For any non-trivial solution of the system (1*), that is to say a solution where the coefficients l_{i }are not all zero, the polynomial
Now consider the case in which the number of errors is greater than (n−k+1−g)/2. The “majority decision” algorithms, such as the Feng-Rao algorithm, are not then always capable of providing an adequate value for the unknown elements of S, and consequently, a decoding algorithm using the values of those matrix elements cannot be used. In general terms, the principle of iterative decoding (such as in the algorithms cited by way of example above) is the following. Each iteration, except for the last, of an iterative decoding algorithm uses a sub-matrix of the matrix S*. Such an iteration then provides a certain number of polynomials which, like the true error locating polynomials of equation (2*), are constituted by a linear combination of monomials h_{i}, but for which it is not certain that the common roots include all the erroneous positions of the received word r. In other words, the status of error locating polynomials is guaranteed for all the polynomials obtained by the algorithm only provided that the number of errors is less than or equal to (n−k+1−g)/2 and that the iterations are continued right to the end, which requires the use of the elements of matrix S*_{ij }where j>w(i). It is for this reason that, according to the state of the art, an error is considered impossible to correct for which those elements of the matrix S* are required but cannot be calculated. The inventors propose, to in a natural manner, to generalize the concept of “iterative” algorithm to the concept of “two-stage” algorithm. A two-stage algorithm will be defined, in the context of the present invention, as being a decoding algorithm for algebraic geometric code comprising:
It will be noted in passing that, when the number of errors is less than or equal to (n−k+1−2g)/2, the locating candidate of the first stage given in equation (2), which corresponds to the smallest value of β of equation (1), is a true locating polynomial (the other first stage locating candidates not then always being true locating polynomials). Be that as it may, the inventors have discovered that, contrary to what could be thought at first sight, it is in fact possible in certain favorable cases (see below), to find the erroneous positions of the received word when the number of errors is greater than (n−k+1−g)/2, even if it is not possible to calculate all the elements of S* required by a two-stage algorithm to perform that correction. Thus, according to a first aspect, the present invention relates to a method of decoding a one-point algebraic geometric code of dimension k and length n, in which, in order to identify the position of the errors in a received word, the syndromes matrix S, of dimension (n−k)×(n−k) is defined, of which the elements S_{ij }of each line i are calculated, for j between 1 and w(i), where the boundary w is a decreasing function, using the syndrome s of that received word, said method being remarkable in that it comprises the following steps:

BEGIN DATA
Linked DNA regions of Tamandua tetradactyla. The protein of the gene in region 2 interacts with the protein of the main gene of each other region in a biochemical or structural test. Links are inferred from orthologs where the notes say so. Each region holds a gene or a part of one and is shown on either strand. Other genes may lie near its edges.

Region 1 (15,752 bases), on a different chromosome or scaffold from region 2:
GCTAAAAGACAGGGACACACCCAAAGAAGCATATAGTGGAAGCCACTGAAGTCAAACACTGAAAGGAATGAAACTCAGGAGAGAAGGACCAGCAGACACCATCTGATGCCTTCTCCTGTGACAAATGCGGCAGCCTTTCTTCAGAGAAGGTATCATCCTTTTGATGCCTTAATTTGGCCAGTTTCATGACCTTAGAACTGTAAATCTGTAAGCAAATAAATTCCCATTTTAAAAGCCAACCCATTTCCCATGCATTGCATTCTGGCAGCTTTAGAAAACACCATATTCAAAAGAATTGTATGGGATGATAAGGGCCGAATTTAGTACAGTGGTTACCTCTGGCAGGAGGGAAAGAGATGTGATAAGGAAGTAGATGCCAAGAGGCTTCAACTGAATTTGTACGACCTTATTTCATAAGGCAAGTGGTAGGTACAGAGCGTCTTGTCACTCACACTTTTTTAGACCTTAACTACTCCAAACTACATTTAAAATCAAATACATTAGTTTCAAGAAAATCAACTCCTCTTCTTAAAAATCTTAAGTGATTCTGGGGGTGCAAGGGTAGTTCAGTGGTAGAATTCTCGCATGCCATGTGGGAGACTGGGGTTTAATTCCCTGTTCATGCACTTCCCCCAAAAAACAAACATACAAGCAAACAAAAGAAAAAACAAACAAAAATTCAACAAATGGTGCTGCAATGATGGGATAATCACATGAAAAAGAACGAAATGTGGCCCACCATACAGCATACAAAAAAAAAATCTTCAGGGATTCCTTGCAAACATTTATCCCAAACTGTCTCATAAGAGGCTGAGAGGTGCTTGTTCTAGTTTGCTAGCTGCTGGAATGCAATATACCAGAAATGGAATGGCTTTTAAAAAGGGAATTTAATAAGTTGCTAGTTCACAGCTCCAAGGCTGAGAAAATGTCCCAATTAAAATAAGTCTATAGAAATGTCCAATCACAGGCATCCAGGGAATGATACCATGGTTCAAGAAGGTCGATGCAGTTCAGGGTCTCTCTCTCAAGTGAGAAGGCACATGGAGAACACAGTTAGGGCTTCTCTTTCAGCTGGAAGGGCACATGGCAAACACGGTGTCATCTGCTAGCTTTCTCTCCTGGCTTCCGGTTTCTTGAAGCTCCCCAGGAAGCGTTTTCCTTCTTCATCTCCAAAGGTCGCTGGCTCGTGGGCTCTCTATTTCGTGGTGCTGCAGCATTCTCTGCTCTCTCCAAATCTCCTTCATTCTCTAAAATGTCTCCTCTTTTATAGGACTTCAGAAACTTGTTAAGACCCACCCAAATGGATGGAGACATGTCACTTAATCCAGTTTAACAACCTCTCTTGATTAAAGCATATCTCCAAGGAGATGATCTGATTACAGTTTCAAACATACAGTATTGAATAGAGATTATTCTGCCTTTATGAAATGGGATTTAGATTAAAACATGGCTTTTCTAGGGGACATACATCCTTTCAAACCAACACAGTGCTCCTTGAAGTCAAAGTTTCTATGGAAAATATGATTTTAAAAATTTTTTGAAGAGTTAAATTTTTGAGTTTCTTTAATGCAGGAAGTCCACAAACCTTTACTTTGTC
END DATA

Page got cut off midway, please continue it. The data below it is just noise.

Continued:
The expression “locating polynomial in X” is used to mean a polynomial in X of which the roots comprise all the values of x such that there is at least one value of y for which the pair (x,y) corresponds to an erroneous position in the received word. This is because the inventors have discovered that if by this method a polynomial in X is obtained, then that polynomial is a true locating polynomial, provided that the number of aggregates (as defined above) comprising at least one position corresponding to an erroneous component is less than or equal to n_{X}/2, where n_{X }designates the number of monomials h_{i }constituted solely by a power of X. In the case in which the number of aggregates containing at least one erroneous component is greater than n_{X}/2, it is not guaranteed that, if a locating polynomial in X is obtained, the error location resulting therefrom will be correct. However, it is observed that, in such a case, the known decoding methods will also be incapable of correcting the transmission errors in the received word, in as much as the total number of errors is greater than (n−k+1−g)/2. According to particular features, the processing of the received word is continued with steps of a method of error correction by aggregates, which identifies the erroneous components of the received word among the aggregates determined by calculating the roots of said locating polynomial in X, and calculates an estimated value for those components. For example, to that end the decoding method already proposed in U.S. patent application Ser. No. 10/746,144 (now published as U.S. 2004/0194006 A1) assigned to CANON K.K. and incorporated therein by reference could conveniently be used. According to a second aspect, the invention relates to various devices. Thus, firstly, it relates to an error correction device for the decoding of a one-point algebraic geometric code of dimension k and length n, in which, in order to identify the position of the errors in a received word, the syndromes matrix S, of dimension (n−k)×(n−k) is defined, of which the elements S_{ij }of each line i are calculated, for j between 1 and w(i), where the boundary w is a decreasing function, using the syndrome s of the received word. This error correction device is remarkable in that it further comprises means for: